Steve McQueen’s Cannes Camera d’Or-winning debut feature is powerful and astonishing.
Dir. Steve McQueen
2008 | Ireland/UK | Drama/Biography| 96 mins | 2.35:1 | English & Irish
M18 (passed clean) for disturbing content and nudity.
Cast: Michael Fassbender, Stuart Graham, Laine Megaw, Brian Milligan
Plot: Irish Republican Bobby Sands leads the inmates of a Northern Irish prison in a hunger strike.
Awards: Won Camera d’Or & FIPRESCI Prize – Un Certain Regard (Cannes); Won Discovery Award (Toronto); Won Gucci Prize (Venice); Won 1 BAFTA – Most Promising Newcomer
International Sales: Icon Entertainment International
Subject Matter: Heavy
Narrative Style: Slightly Complex
Pace: Slightly Slow
Audience Type: General Arthouse
(Reviewed at Singapore Art Museum – first published 9 Oct 2011)
This quite astonishing feature film debut by Steve McQueen is a powerful inquiry into the fragile human condition as reflected by true events, which lay the historical foundation for the human story that unfolds in this unconventional prison drama. Hunger, as it is so poetically if tragically titled, is a film that raises questions on human’s capacity to dehumanize fellow men for reasons as vague as its political circumstances of the time.
McQueen does not shy away from the treatment of his subject and story, providing us with a contextual insight into one of the most horrible moments in modern British politics. The film is set in the early 1980s when the Irish Republican Army were at violent odds with the British government for the latter’s refusal to grant the former’s prisoners the symbolic ‘political prisoner’ status, but instead viewing them as serial criminals with no human rights whatsoever.
These prisoners were tortured and made to live in sub-human conditions in the Maze Prison in Northern Ireland, before their leader Bobby Sands (Michael Fassbender) started a hunger strike that would eventually kill him. As a result, some concessions were made by the British government, but more crucially, the world took notice of the plight of these prisoners.
“I have my belief, and in all its simplicity that is the most powerful thing.”
Fassbender’s breakthrough role as Sands is nothing short of breathtaking. Like many other method actors that have come before him, Fassbender immerses himself psychologically, and more shockingly, physically into the role that would earn him plaudits for his courageous devotion to his craft. To portray Sands’ physical mortification as a result of his hunger strike (that lasted all of 66 days), Fassbender lost enough weight to pass off credibly as a person who has not eaten for weeks, with skin sagging and bones all-too-obvious to the naked eye.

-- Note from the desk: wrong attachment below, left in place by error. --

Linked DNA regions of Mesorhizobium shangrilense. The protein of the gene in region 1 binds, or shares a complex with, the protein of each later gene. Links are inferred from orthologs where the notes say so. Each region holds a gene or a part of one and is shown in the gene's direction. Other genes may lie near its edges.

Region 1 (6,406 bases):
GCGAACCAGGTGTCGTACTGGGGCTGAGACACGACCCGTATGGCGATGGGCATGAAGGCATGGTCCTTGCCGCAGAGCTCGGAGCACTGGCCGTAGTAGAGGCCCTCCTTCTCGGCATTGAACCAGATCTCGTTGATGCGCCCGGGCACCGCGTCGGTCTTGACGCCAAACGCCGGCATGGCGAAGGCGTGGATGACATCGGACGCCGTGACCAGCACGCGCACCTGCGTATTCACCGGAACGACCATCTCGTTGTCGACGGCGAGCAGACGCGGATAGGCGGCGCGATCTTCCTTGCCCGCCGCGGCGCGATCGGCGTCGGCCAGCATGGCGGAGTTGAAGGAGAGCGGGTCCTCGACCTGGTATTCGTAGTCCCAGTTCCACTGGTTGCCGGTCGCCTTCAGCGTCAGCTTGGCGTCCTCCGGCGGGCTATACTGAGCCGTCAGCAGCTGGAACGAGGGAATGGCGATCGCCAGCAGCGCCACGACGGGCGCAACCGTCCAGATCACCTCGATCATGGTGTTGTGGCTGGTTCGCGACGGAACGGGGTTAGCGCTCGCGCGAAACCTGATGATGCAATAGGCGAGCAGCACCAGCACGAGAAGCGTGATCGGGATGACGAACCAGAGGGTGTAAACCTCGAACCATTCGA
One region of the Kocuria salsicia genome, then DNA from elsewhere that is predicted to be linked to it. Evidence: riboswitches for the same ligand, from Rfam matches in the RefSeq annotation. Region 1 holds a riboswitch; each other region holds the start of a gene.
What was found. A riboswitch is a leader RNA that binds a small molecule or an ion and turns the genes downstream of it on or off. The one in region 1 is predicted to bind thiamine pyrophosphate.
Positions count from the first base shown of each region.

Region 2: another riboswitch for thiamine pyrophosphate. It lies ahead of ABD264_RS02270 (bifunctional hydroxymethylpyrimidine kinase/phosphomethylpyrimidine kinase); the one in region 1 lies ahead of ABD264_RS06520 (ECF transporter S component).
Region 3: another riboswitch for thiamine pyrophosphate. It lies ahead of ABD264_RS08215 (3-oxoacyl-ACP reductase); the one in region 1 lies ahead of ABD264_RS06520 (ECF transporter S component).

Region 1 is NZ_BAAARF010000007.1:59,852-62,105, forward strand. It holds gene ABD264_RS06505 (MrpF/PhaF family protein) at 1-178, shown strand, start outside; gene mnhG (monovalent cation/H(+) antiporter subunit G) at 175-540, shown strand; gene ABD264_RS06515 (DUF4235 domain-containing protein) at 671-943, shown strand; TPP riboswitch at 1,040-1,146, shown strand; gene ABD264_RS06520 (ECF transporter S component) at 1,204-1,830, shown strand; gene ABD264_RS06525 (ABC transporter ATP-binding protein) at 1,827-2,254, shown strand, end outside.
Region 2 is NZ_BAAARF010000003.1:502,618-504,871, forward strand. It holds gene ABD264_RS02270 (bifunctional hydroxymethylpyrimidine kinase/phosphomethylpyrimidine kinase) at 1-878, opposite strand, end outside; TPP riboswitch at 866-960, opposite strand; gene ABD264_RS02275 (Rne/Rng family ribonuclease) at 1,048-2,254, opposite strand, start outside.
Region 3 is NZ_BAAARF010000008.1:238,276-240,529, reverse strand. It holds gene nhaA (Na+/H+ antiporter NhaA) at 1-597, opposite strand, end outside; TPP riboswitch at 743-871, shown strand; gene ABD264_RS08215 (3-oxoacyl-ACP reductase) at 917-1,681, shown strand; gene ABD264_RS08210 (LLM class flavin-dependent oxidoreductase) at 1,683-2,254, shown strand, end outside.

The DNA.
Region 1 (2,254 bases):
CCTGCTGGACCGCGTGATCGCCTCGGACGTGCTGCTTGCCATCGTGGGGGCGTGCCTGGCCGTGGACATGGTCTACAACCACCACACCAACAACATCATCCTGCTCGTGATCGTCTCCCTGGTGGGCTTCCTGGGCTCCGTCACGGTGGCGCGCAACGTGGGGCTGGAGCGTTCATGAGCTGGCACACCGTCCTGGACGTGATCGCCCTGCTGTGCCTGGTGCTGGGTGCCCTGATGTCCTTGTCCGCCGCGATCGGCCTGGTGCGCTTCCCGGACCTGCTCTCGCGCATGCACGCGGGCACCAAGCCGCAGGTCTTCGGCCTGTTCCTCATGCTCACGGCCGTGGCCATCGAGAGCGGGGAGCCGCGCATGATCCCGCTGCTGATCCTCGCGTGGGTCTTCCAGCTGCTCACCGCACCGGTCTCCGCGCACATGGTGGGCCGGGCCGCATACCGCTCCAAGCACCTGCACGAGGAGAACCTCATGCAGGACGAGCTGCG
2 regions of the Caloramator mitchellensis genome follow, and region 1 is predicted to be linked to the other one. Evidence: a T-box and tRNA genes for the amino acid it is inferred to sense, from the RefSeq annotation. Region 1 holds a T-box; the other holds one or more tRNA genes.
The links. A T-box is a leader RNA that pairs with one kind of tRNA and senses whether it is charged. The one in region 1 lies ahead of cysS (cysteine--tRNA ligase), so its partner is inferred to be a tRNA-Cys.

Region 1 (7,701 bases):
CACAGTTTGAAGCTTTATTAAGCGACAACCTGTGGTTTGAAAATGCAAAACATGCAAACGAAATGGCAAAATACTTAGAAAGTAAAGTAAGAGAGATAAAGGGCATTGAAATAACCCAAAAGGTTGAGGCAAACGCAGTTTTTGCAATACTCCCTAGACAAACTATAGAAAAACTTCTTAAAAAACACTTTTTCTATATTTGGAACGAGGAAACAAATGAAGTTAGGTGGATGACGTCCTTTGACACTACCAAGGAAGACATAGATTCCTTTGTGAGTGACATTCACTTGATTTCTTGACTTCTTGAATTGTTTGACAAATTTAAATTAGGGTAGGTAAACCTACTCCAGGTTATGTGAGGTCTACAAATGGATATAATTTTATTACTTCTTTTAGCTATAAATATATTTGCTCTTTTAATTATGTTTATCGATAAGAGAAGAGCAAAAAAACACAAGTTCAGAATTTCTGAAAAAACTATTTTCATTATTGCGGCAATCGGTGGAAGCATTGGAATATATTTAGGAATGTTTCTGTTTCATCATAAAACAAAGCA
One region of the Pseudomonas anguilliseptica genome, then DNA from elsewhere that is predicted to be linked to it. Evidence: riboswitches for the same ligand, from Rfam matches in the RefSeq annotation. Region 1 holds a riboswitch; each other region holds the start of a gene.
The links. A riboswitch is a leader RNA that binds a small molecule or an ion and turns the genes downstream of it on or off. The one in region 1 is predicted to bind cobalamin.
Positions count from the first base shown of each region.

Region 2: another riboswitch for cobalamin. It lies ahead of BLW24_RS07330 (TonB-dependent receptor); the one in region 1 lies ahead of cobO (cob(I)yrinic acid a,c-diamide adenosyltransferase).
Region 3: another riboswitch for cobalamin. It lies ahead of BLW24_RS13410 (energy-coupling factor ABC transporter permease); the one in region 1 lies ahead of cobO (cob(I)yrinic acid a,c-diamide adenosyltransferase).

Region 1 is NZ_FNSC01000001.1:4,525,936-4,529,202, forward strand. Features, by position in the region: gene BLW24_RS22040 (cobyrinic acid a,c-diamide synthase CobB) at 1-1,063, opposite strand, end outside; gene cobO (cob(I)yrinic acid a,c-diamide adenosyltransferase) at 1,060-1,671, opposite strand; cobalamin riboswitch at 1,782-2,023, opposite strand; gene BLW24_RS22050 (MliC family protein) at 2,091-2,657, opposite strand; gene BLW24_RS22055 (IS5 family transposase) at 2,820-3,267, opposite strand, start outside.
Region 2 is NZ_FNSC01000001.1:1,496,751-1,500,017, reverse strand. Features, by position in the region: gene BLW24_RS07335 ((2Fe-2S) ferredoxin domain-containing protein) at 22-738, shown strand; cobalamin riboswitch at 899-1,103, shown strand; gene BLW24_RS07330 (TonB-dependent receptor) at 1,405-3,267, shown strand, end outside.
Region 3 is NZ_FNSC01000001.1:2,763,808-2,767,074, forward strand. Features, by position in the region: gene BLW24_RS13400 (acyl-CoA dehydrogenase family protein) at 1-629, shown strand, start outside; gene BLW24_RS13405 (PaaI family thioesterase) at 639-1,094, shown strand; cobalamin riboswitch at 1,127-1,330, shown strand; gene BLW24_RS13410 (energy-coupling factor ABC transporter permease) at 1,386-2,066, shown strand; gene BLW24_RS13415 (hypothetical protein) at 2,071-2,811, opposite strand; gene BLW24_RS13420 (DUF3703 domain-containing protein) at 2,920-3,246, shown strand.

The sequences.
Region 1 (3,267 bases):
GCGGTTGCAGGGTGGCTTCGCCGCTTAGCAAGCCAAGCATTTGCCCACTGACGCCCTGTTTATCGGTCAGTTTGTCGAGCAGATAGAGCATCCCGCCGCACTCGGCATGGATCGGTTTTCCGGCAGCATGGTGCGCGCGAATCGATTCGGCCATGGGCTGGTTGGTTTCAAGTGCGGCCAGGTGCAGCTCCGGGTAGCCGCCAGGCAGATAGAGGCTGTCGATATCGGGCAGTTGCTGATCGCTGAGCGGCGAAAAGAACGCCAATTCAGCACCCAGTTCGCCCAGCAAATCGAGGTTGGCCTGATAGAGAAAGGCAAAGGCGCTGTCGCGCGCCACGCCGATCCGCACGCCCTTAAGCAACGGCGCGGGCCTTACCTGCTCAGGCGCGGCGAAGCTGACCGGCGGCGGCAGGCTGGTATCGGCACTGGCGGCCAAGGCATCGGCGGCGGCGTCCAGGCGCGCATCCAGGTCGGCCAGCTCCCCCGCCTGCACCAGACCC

Hunger is a challenging film to watch, not only because of the ghastly sight of Fassbender’s skinny body, but also McQueen’s uncompromising direction in which he uses static long shots and long takes to bring out the temporal reality of the scene. There is a static long take that lasts for about 17 minutes that shows a civilized but occasionally heated dialogue between Sands and a priest; it is an outrageous sequence but perhaps the film’s most important one.
The violence in Hunger reminds me of Kubrick’s A Clockwork Orange (1971), not so much in its explicit depiction, but in its thematic portrayal of authoritarian violence against the weak. Sound is also used to frightening effect in Hunger as police guards line up regimentally to beat their shields with their batons, as others violently force the prisoners, who are completely nude here, to be physically checked by medical personnel.
Hunger compensates its harsh and brutal depiction of reality in its first half with a calmer, more introspective second half as we enter the psychology of Sands as he comes to terms with his decision to starve to death. By the film’s end, no words are said as Sands’ body is wheeled out in a detached long shot. As viewers, we are left inspired by Sands’ self-sacrificing act, yet we somehow feel it is a sacrifice that could have been better deliberated.